THE wall on the road to Ring is toppling into the sea.
Worse still, according to Cllr Karen Coakley (FG), it is falling into the path of pedestrians from Clonakilty, who are exercising within their 5km.
At a meeting of the West Cork Municipal District, engineer, John Ahern, said the Council does not have the €20,000 needed to reinstate the wall.
But Cllr Coakley and Cllr Paul Hayes (Ind) insisted that the danger to pedestrians cannot be ignored.
The rubble on the road and the fact that it is frequently flooded – and therefore impassable at high tide – was also raised by Richfordstown resident, Peter Walsh.
He told The Southern Star that residents were without access to the Ring Road for nine months to facilitate the Clonakilty Flood Relief Scheme.
He described as ‘incredulous’ the fact that the 100m stretch of the wall wasn’t improved during that project to prevent the road – and some properties in Ring – flooding at high tide.
He said a pre-Christmas storm has made the situation even worse because now the wall appears to be ‘disintegrating, providing little or no protection as a result.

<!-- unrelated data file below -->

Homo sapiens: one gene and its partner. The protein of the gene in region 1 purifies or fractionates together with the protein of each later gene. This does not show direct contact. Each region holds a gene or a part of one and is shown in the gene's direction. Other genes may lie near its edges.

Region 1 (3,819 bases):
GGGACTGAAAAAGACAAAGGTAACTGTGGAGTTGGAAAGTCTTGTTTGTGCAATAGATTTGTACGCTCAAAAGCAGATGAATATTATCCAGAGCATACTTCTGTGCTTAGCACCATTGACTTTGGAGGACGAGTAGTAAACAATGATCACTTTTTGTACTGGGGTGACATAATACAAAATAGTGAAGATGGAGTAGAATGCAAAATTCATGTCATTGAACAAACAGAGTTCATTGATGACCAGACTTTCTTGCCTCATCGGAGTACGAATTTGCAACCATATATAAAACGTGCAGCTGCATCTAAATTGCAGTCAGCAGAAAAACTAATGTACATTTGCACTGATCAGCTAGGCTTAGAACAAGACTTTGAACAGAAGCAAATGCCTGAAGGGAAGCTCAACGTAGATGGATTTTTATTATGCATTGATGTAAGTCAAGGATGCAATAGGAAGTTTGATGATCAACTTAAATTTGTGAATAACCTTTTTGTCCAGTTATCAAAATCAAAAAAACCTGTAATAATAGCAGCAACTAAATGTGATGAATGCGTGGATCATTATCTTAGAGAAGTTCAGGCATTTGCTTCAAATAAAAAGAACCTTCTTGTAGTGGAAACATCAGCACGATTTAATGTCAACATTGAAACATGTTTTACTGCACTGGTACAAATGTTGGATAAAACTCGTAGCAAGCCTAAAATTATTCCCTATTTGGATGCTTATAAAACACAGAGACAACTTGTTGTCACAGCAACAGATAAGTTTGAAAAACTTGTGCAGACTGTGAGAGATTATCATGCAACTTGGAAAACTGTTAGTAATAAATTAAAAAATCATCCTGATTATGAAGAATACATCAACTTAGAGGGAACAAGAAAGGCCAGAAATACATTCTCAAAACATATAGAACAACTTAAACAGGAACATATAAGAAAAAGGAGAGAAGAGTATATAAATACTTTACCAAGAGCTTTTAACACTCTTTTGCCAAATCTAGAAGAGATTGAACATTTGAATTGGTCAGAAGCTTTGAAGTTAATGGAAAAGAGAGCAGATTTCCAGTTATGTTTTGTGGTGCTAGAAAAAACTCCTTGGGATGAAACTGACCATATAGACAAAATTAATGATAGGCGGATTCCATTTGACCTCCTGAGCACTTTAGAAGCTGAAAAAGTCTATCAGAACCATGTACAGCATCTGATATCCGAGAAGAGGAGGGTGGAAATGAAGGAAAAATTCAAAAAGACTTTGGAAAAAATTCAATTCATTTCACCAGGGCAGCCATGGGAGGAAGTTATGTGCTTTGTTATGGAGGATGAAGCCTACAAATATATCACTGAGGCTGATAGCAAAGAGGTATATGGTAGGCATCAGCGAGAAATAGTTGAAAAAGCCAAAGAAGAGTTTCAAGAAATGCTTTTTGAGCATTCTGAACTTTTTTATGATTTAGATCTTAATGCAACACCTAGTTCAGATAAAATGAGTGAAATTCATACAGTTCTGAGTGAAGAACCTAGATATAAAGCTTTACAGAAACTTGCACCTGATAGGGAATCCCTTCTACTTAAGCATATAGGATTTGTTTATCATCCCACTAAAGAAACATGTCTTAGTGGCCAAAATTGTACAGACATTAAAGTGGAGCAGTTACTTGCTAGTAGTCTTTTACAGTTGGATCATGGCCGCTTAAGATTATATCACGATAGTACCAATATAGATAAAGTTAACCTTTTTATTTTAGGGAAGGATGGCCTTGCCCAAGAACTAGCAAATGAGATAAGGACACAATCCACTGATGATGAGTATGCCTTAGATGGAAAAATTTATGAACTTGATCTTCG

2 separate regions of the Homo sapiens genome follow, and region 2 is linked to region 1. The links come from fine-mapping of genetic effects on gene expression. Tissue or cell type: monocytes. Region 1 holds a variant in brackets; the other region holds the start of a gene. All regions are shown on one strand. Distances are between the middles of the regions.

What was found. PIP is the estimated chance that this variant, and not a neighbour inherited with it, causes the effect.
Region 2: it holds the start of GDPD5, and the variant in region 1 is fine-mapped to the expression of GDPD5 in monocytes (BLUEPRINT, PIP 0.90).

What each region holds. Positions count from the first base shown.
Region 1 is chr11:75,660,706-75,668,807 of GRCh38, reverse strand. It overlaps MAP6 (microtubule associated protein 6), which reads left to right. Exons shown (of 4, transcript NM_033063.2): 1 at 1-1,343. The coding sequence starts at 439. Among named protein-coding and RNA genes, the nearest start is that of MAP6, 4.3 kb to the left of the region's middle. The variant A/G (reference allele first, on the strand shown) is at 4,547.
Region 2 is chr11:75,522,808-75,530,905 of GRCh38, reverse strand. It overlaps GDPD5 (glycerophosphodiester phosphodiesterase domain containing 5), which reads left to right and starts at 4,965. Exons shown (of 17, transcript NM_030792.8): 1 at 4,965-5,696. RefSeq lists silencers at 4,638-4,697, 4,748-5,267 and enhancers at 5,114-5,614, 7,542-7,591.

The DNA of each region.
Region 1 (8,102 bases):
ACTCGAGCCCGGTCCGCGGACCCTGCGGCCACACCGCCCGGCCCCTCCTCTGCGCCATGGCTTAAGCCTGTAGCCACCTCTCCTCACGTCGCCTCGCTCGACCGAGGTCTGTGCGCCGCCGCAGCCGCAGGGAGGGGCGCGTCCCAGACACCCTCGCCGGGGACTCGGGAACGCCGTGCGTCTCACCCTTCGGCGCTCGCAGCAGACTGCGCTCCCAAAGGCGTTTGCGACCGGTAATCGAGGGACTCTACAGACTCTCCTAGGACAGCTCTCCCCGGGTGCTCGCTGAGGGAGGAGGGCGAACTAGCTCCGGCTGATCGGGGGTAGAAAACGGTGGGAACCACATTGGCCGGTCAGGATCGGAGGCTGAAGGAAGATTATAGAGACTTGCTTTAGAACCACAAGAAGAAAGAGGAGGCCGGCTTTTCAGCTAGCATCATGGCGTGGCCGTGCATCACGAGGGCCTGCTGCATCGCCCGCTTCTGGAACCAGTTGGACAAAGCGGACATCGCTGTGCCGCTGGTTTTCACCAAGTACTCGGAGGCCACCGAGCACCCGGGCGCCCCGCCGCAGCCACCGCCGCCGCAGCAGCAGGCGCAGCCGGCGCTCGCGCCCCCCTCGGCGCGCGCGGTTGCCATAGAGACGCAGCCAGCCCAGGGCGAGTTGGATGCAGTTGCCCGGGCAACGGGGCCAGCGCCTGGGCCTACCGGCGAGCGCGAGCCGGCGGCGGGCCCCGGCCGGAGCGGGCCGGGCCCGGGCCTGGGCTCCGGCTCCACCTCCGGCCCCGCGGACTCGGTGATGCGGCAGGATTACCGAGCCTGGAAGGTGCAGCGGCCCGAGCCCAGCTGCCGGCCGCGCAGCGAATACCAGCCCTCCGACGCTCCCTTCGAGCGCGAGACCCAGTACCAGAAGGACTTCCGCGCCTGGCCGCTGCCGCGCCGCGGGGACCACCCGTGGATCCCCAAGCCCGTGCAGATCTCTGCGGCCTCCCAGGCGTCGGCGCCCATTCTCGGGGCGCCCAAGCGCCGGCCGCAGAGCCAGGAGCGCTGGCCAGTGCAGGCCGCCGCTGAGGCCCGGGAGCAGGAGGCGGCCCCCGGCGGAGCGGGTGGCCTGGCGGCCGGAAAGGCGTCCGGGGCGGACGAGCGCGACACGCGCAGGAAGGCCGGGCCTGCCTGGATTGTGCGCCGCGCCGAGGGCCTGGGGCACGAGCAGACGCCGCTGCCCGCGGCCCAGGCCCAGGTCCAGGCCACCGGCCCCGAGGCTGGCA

‘Unless remedial action is taken,’ he warned, ‘huge sections of the old wall will fall into the sea and the footpaths will be next to go.’
Cllr Coakley said detours are ‘a major inconvenience’ but the real problem is that if the walls are not repaired now ‘it is going to lead to a much bigger problem.’
Cllr Hayes raised the matter recently at a Western Committee meeting and the county engineer told him it might be possible to apply for funding under the minor works programme.
‘Something needs to be done because the wall has been battered in recent months,’ said Cllr Hayes, who suggested that when the footpath at Faxsbridge is being finished the contractor should carry on and fix the wall and footpath on the road to Ring.
‘We are going to have these Covid-19 restrictions for some time, and €20,000 is very small money in the overall cost of things,’ said Cllr Coakley.